LAS VEGAS — Defenseman Nate Schmidt scored 36 points in the 2017-18 regular season, his first with the expansion Vegas Golden Knights. Schmidt, 26, had totaled 41 points in his previous 200 NHL games — all of them with the Washington Capitals.
In 2013, Schmidt was plucked from thin air by then-Capitals general manager George McPhee who thought the undrafted free agent had the potential to be a standout, top-pairing backstop after four years at the University of Minnesota.
McPhee did not get to see his flower bloom. He was kicked out of town by Capitals owner Ted Leonsis a year after signing Schmidt.
Three years after McPhee was fired, the Capitals and Golden Knights are facing each other in the Stanley Cup Final, a series almost impossible to imagine back at the start of the season.
Schmidt is now the Golden Knights’ top defenseman. McPhee, now Vegas’ GM, picked him in the 2017 expansion draft after being left exposed by Washington. The Minnesotan is averaging almost 25 minutes of ice time per game in the playoffs for the Knights. Last season, he skated a mean of around 15 minutes in 60 regular-season outings with the Capitals, ranking seventh on the team.
But it didn’t have to be this way.
Last June, as the expansion draft approached, McPhee made it known to current Capitals general manager Brian MacLellan, his former assistant and college hockey teammate, that he intended to pluck Schmidt from the Capitals. Schmidt was the team’s most promising young defenseman, but MacLellan had made the tough choice to leave him exposed. However, MacLellan, in his third year as McPhee’s replacement, had no intention of letting Schmidt leave the District.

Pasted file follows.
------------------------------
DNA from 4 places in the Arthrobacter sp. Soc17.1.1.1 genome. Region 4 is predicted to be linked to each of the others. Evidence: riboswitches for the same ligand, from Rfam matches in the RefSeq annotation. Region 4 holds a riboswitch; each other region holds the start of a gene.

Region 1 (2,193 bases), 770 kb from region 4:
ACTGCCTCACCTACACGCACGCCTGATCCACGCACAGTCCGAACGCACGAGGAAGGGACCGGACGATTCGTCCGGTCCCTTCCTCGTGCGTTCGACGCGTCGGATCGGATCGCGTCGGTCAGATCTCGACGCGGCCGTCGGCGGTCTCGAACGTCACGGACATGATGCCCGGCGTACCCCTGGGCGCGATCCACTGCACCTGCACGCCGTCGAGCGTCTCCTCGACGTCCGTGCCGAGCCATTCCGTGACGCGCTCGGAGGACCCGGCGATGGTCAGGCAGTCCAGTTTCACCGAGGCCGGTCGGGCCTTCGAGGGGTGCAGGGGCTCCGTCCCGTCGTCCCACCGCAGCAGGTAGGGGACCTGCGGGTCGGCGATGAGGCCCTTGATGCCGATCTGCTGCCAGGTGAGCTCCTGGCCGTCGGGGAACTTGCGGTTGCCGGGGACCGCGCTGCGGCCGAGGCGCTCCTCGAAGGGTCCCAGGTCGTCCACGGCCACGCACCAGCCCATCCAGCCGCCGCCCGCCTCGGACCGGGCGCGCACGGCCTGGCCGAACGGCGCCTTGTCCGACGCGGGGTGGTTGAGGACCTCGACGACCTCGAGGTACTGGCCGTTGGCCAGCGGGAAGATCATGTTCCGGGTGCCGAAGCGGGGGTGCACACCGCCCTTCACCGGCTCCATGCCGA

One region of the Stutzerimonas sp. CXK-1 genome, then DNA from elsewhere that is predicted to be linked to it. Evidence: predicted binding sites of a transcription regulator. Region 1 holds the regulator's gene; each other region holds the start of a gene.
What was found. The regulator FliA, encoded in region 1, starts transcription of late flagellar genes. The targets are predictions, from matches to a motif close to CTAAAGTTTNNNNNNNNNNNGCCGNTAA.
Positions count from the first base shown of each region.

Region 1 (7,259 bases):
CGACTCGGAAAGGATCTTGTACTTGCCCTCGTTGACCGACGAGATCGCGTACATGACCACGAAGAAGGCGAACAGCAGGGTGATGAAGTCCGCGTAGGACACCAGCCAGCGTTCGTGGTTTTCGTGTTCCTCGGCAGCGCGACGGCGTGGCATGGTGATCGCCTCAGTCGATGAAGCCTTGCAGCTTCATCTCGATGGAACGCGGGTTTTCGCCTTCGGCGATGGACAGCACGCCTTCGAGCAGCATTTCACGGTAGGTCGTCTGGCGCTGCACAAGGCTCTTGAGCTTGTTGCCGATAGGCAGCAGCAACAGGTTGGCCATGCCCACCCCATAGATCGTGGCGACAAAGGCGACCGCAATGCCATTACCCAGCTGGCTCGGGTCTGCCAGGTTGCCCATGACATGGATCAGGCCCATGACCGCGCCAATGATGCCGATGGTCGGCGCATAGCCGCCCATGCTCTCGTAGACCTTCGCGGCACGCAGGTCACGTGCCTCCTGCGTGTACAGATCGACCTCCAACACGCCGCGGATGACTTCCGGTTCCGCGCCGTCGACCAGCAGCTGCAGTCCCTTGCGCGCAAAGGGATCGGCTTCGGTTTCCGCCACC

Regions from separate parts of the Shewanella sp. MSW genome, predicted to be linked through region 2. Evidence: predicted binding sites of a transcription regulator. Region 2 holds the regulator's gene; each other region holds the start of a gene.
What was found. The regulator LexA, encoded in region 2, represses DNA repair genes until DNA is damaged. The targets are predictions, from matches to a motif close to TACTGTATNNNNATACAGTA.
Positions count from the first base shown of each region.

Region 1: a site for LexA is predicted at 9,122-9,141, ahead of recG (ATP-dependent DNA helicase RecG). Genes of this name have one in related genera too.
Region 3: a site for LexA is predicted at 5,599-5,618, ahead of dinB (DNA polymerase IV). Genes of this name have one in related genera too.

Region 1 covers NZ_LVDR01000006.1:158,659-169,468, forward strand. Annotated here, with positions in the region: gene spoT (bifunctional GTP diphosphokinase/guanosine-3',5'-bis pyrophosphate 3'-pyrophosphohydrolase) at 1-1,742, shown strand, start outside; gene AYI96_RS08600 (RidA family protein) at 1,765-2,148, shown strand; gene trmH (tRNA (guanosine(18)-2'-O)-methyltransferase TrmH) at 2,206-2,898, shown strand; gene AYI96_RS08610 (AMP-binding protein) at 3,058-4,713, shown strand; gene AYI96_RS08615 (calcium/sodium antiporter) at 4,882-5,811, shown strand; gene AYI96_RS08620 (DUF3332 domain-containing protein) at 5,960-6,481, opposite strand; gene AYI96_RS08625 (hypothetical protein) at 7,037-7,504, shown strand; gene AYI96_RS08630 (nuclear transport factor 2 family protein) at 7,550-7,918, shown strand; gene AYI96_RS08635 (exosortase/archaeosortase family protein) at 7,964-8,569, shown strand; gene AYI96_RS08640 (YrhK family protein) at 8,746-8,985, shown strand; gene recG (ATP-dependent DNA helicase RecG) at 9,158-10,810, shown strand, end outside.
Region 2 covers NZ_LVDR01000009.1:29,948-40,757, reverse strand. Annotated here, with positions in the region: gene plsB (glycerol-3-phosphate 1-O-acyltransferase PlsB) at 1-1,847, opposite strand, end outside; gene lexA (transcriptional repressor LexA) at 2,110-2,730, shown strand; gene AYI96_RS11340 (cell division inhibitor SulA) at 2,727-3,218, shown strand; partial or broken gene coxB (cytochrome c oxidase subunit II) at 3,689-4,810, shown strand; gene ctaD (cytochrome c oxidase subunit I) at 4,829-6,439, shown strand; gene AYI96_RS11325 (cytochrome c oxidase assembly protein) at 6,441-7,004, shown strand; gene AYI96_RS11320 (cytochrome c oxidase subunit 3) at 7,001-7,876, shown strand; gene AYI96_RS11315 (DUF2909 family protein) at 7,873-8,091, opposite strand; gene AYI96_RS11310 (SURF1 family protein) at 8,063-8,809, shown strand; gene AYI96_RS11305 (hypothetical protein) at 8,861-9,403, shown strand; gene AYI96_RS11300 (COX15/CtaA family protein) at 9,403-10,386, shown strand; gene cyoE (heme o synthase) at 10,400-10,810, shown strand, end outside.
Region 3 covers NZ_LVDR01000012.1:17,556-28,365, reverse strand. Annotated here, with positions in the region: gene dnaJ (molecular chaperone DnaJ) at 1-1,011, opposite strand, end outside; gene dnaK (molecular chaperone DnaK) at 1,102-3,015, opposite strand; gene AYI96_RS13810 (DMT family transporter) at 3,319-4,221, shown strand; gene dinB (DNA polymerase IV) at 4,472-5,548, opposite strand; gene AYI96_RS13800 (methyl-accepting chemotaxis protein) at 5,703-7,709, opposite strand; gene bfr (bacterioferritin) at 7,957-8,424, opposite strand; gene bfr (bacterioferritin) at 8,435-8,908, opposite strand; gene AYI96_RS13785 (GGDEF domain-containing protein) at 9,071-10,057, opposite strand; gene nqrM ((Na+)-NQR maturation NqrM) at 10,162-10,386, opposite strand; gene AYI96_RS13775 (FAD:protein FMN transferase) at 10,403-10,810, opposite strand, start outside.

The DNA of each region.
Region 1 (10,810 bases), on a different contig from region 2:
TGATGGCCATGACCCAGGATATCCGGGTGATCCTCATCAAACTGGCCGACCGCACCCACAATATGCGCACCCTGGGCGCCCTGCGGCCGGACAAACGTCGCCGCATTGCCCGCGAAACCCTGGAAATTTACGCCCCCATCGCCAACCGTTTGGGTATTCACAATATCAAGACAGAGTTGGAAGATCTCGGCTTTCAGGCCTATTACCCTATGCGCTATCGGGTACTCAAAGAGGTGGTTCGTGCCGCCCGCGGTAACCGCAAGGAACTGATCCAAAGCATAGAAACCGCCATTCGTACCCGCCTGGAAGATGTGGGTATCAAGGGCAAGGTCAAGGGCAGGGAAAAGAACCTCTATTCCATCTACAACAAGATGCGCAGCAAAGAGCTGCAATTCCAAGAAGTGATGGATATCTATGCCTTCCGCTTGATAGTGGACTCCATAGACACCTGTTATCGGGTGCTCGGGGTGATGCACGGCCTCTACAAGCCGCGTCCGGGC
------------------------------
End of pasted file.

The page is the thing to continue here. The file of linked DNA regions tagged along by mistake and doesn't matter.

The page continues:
“We made our selection, and then [MacLellan] called and asked if there’s any way we could do a deal for him to get Schmidt back,” McPhee told reporters Sunday, a day before the Capitals will face the Golden Knights in Game One of the Final.
But like MacLellan, McPhee knew he wanted Schmidt on his team.
“I said, ‘I don’t see anything, but we’ll try to come up with something to give you a chance to say no,'” McPhee said of his conversations with MacLellan. “We made a proposal that I didn’t think would work, and it didn’t work because our guys like Schmidt.”
With that, Schmidt headed to the desert.
“It was pure business,” MacLellan said of the process, added that the friendship between the GMs did not lend itself to any favors during their tense expansion draft negotiations.
“I tried to get deals done to protect Schmidt, and it just didn’t make sense for what they were asking,” MacLellan said Sunday.
“We had to let him go.”
Headline photo: Ethan Miller
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